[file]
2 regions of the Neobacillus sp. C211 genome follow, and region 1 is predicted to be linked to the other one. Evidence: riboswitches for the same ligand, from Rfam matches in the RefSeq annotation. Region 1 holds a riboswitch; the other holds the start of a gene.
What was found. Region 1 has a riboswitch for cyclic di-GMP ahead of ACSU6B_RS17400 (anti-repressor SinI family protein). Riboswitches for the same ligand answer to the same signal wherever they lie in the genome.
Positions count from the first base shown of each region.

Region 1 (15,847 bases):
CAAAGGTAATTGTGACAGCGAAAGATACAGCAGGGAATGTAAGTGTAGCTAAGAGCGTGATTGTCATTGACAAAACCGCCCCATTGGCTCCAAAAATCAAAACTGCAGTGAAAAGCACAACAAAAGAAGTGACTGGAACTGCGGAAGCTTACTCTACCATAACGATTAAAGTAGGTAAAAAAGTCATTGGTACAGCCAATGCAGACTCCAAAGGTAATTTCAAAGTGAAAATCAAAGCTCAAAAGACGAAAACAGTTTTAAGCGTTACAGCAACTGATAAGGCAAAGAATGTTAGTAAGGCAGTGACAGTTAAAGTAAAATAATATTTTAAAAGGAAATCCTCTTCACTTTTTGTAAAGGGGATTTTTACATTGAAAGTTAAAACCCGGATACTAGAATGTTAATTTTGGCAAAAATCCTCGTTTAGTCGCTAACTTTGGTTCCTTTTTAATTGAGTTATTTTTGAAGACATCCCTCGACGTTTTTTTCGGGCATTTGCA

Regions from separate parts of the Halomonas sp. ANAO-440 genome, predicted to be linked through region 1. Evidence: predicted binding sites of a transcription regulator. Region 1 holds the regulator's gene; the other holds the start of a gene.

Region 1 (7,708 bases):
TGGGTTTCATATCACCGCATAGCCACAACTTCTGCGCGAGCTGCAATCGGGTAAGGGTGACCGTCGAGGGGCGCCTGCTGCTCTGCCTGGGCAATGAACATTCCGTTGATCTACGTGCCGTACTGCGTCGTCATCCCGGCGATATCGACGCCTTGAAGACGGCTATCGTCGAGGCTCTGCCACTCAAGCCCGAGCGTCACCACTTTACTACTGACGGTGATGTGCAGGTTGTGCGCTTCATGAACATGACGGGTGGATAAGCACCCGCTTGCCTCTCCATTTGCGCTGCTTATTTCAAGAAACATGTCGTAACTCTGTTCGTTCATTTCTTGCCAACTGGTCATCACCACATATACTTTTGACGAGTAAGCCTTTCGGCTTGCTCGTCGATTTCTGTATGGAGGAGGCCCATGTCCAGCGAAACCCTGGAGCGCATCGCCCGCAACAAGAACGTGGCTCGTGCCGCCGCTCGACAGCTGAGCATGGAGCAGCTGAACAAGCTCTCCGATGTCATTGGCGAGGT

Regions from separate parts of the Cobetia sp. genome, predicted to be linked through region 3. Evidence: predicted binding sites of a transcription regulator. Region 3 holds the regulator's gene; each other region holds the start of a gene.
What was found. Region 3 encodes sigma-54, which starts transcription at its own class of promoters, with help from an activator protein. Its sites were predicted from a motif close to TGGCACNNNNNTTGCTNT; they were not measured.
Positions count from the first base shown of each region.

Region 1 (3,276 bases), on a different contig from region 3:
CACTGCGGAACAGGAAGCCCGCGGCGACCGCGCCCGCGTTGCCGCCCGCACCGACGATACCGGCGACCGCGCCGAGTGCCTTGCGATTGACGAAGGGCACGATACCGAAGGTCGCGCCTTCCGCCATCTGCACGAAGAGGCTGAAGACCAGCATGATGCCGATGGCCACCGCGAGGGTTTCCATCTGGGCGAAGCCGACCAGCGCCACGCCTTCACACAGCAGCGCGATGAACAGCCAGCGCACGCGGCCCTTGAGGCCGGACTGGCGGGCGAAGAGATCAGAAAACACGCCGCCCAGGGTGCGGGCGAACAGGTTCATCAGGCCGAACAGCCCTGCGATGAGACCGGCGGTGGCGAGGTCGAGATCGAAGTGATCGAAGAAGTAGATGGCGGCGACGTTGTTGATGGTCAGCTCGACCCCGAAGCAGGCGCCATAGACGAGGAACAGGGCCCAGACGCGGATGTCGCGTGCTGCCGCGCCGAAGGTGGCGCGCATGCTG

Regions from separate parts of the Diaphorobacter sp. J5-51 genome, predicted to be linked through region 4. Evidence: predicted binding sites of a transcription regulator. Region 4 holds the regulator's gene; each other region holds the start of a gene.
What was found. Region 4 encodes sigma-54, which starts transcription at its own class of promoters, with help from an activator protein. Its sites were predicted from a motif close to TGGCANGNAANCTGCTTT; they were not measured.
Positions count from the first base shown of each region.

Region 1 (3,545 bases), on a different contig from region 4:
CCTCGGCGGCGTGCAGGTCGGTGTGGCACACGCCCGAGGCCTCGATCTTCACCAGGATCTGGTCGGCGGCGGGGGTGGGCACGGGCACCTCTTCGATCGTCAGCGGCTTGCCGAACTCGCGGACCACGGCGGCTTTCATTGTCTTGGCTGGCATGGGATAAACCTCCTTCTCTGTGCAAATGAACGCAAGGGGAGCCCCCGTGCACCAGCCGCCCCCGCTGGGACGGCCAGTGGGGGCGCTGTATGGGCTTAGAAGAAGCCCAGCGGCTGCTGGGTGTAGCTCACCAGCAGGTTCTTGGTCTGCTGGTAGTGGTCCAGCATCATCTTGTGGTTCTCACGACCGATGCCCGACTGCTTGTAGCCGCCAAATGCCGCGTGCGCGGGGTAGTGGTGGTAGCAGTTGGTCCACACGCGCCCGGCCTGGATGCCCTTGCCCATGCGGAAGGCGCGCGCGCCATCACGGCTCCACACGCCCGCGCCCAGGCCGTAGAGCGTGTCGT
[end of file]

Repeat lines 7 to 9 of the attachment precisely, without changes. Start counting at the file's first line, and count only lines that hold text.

Region 1 (7,708 bases):
TGGGTTTCATATCACCGCATAGCCACAACTTCTGCGCGAGCTGCAATCGGGTAAGGGTGACCGTCGAGGGGCGCCTGCTGCTCTGCCTGGGCAATGAACATTCCGTTGATCTACGTGCCGTACTGCGTCGTCATCCCGGCGATATCGACGCCTTGAAGACGGCTATCGTCGAGGCTCTGCCACTCAAGCCCGAGCGTCACCACTTTACTACTGACGGTGATGTGCAGGTTGTGCGCTTCATGAACATGACGGGTGGATAAGCACCCGCTTGCCTCTCCATTTGCGCTGCTTATTTCAAGAAACATGTCGTAACTCTGTTCGTTCATTTCTTGCCAACTGGTCATCACCACATATACTTTTGACGAGTAAGCCTTTCGGCTTGCTCGTCGATTTCTGTATGGAGGAGGCCCATGTCCAGCGAAACCCTGGAGCGCATCGCCCGCAACAAGAACGTGGCTCGTGCCGCCGCTCGACAGCTGAGCATGGAGCAGCTGAACAAGCTCTCCGATGTCATTGGCGAGGT

Regions from separate parts of the Cobetia sp. genome, predicted to be linked through region 3. Evidence: predicted binding sites of a transcription regulator. Region 3 holds the regulator's gene; each other region holds the start of a gene.